9 Essential Foot Care Tips for Patients With Diabetes

Nov 07, 2022
9 Essential Foot Care Tips for Patients With Diabetes
When you have diabetes, you know you have to watch your blood sugar, but did you know you have to watch your feet, too? One of the most common places where diabetes wreaks damage is the blood vessels in your feet. Here’s how to protect them.

More than 37 million women, men, and children in the United States have diabetes alone. That astounding figure accounts for diagnosed cases (about 28.7 million) and projected cases that haven’t been detected yet.

If you know you have diabetes, you’re in a better position than someone who hasn’t yet been diagnosed. Your knowledge equips you to start making changes that will positively impact your diabetes or even reverse it.

Although diabetes is a disease in which your body no longer produces or can’t efficiently use insulin, it affects every aspect of your health. Too much glucose weakens and clogs blood vessels, robbing your organs of oxygen and nutrients.

One of the first places that feel the ravages of diabetic blood vessel and nerve damage is your feet. The veins in your feet must work harder than most because they’re pumping blood against gravity up your legs and trunk to your heart.

When those blood vessels take the double-whammy of diabetes-related degradation, they can’t do their job efficiently. The result is feet that lose sensation, are prone to injury, and may develop gangrene due to poor circulation. Diabetes is the number-one cause of non-trauma-related foot amputation

Babak Kosari, DPM, FACFA, is an expert podiatrist and foot surgeon in northern Los Angeles with self-named practices. He and our team staff two offices: one in the Valencia area of Santa Clarita, the other in Northridge.

If you have diabetes, we and Dr. Kosari want your feet to stay healthy. Here’s what you need to do to keep your feet and to keep them safe. 

Control your blood sugar

The best thing you can do to keep your feet healthy is to stabilize your blood sugar. That may mean taking insulin if your doctor has prescribed it for Type 1 diabetes.

But whether you have Type 1 or Type 2 diabetes, paying attention to your diet is essential for foot health and overall health. Cut out all forms of sugar, including fructose and simple carbohydrates. Focus instead on healthy greens, low-glycemic fruits, and high-quality fats and proteins.

Stay active

The more you don’t feel like moving, the more you probably should. Exercise is like “food” for your body. You take in more oxygen when you exercise, circulating through your bloodstream to nourish every organ.

Move every day to keep your heart pumping, your blood circulating, and maintain lubricated joints. Walk, swim, cycle, or take a yoga class. If you haven’t exercised in a while, ask your doctor how to gradually add more and more activity into your life.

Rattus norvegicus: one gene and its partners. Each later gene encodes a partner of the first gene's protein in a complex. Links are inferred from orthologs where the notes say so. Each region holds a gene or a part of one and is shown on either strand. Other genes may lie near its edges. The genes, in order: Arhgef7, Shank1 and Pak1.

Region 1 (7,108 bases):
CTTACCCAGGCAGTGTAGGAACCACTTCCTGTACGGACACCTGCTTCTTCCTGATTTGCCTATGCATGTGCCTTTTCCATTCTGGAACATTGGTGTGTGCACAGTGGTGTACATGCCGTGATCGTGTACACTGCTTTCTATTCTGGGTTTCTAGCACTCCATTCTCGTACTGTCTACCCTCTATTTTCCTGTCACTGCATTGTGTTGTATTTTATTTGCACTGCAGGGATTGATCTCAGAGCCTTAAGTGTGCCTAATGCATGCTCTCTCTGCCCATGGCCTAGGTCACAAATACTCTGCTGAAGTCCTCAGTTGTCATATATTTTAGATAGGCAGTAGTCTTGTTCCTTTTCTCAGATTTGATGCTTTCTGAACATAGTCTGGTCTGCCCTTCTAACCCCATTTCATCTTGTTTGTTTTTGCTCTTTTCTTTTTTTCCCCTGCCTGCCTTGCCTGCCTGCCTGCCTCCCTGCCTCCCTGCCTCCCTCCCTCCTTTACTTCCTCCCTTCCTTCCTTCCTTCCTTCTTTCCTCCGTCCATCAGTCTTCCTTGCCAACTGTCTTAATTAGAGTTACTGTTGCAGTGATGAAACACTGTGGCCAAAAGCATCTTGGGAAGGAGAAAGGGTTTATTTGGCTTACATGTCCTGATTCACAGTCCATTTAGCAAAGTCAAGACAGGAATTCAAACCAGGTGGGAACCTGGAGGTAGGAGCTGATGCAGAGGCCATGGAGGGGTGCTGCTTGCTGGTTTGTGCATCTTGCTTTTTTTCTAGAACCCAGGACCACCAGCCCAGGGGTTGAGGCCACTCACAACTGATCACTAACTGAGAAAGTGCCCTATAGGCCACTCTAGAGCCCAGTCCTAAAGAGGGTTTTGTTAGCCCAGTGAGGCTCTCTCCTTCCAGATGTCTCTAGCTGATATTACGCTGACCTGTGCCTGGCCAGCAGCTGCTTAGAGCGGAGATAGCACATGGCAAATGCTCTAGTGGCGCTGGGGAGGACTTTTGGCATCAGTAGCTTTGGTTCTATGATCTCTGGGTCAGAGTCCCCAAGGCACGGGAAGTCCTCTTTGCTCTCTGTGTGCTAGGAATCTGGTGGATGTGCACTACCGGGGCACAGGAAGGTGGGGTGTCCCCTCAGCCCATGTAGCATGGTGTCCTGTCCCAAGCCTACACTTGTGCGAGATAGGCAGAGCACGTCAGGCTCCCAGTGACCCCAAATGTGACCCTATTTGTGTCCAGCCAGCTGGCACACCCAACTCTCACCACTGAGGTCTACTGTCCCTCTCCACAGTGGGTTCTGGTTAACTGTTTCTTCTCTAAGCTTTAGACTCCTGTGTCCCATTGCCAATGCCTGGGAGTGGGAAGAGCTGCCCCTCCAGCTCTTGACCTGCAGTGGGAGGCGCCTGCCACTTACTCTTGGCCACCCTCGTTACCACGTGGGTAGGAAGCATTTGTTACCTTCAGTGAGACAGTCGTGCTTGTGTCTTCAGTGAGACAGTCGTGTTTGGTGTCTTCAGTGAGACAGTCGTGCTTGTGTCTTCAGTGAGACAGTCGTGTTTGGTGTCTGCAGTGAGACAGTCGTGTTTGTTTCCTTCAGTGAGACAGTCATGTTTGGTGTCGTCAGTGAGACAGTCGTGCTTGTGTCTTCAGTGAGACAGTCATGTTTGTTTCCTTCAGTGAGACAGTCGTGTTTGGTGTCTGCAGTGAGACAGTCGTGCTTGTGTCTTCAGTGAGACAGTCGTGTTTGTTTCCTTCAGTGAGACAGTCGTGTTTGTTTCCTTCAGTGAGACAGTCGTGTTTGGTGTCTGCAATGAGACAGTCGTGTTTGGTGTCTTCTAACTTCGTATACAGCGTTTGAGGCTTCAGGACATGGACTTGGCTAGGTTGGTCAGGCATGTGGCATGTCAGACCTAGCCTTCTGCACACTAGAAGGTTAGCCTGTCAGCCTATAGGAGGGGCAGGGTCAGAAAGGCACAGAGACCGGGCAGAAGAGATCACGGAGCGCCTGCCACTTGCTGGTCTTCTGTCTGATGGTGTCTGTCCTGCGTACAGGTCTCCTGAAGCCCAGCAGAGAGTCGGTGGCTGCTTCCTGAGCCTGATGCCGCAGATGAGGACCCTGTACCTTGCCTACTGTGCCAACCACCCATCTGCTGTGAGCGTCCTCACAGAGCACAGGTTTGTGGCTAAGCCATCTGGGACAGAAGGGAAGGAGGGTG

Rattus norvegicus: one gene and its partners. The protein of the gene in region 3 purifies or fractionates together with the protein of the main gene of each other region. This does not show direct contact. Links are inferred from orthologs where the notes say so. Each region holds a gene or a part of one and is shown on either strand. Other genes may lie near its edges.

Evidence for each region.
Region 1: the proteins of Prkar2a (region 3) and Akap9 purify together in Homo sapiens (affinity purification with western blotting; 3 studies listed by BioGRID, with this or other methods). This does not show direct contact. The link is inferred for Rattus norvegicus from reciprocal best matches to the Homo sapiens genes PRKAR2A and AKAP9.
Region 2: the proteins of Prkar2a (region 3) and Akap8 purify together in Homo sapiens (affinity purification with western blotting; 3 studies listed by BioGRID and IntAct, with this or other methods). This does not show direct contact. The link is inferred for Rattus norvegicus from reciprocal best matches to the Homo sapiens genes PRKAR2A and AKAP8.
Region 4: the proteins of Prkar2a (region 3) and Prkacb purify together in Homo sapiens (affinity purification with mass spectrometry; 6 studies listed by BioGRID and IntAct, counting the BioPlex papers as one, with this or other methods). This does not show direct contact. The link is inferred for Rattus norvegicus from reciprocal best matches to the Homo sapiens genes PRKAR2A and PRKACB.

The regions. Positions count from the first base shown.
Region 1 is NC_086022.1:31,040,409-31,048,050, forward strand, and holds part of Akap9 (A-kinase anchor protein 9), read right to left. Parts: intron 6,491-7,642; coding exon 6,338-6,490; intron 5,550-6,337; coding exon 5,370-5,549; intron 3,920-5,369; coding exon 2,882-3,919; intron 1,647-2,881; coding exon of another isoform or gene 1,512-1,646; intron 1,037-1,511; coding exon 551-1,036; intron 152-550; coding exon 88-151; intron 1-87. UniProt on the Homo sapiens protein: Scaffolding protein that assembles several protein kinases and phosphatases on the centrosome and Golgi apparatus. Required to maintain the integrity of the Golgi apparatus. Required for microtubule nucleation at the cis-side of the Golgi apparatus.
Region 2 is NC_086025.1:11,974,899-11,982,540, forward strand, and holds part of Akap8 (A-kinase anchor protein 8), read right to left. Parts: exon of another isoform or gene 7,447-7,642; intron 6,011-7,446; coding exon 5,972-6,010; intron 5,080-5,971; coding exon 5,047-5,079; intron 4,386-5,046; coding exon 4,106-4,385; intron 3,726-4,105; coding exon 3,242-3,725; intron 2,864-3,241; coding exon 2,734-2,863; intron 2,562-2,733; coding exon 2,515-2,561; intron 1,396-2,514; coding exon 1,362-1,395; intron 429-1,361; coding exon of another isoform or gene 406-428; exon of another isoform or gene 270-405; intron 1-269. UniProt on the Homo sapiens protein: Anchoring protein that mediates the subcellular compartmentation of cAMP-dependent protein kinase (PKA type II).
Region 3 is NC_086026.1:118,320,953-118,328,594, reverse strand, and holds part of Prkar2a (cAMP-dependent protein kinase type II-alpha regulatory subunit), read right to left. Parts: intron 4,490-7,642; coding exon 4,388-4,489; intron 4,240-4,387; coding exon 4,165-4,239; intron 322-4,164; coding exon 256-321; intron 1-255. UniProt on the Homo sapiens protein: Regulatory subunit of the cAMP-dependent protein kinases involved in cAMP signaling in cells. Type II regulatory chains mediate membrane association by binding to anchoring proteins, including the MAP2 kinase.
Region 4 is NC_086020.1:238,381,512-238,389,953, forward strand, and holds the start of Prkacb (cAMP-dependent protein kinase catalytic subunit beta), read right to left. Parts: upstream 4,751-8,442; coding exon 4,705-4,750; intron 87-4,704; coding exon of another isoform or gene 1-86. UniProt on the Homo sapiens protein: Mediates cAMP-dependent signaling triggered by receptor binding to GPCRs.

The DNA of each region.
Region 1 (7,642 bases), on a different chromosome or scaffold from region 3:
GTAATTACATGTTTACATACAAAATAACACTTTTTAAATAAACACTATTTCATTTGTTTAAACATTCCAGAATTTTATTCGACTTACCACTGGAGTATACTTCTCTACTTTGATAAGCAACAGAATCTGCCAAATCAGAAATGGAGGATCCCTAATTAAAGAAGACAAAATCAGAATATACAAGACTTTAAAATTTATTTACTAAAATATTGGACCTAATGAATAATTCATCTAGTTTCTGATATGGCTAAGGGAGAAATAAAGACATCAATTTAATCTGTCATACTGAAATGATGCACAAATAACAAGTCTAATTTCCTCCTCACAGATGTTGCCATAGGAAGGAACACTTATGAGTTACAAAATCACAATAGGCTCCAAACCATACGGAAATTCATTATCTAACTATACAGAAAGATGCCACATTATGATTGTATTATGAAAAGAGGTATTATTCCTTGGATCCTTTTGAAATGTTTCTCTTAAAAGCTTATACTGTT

Wash your feet daily

Make sure you keep your feet clean. That means washing between the toes and on the soles of your feet, too. Be sure to dry between the toes. Too much moisture on your feet could make you more susceptible to a fungal infection.

Keep toenails short and straight

Treat yourself to regular pedicures if you can’t easily reach your feet to trim your toenails. Keeping your toenails short and cut straight across helps avoid ingrown toenails, which could become infected.

Always wear shoes and socks

If you have diabetes, you should always wear shoes and socks to protect your feet. Skipping socks causes too much friction when your foot rubs against your shoe.

Also, be sure your shoes fit well, have a roomy toe box, and don’t have heels. Wear bathing shoes in public showers, pools, and at the beach.

Check your feet each night

Either alone or with help, examine every part of your foot each night. If you have diabetes, you could develop peripheral neuropathy, in which you lose feeling in your feet. That means you could seriously injure your foot and not even know it. Look for cuts, calluses, or even a blister. 

Soften your feet

After you’ve washed, dried, and checked your feet, moisturize them to keep the skin soft and pliable. Use shay butter or another thick emollient cream. Wear sleep socks to keep the moisture close to your skin and protect your feet if you get out of bed at night.

Wriggle your toes often

It may seem silly to advise you to wiggle your toes, but that simple gesture keeps the blood pumping. Also, stand up and walk throughout the day to improve circulation to your legs and feet.

See a podiatrist regularly

A podiatrist is trained to see problems in your feet before you know you have them. Dr. Kosari is specially trained in diabetic foot care diagnosis and treatment.

Help your feet stay healthy for life by scheduling a diabetic foot care exam today. Phone our office nearest you or schedule an appointment online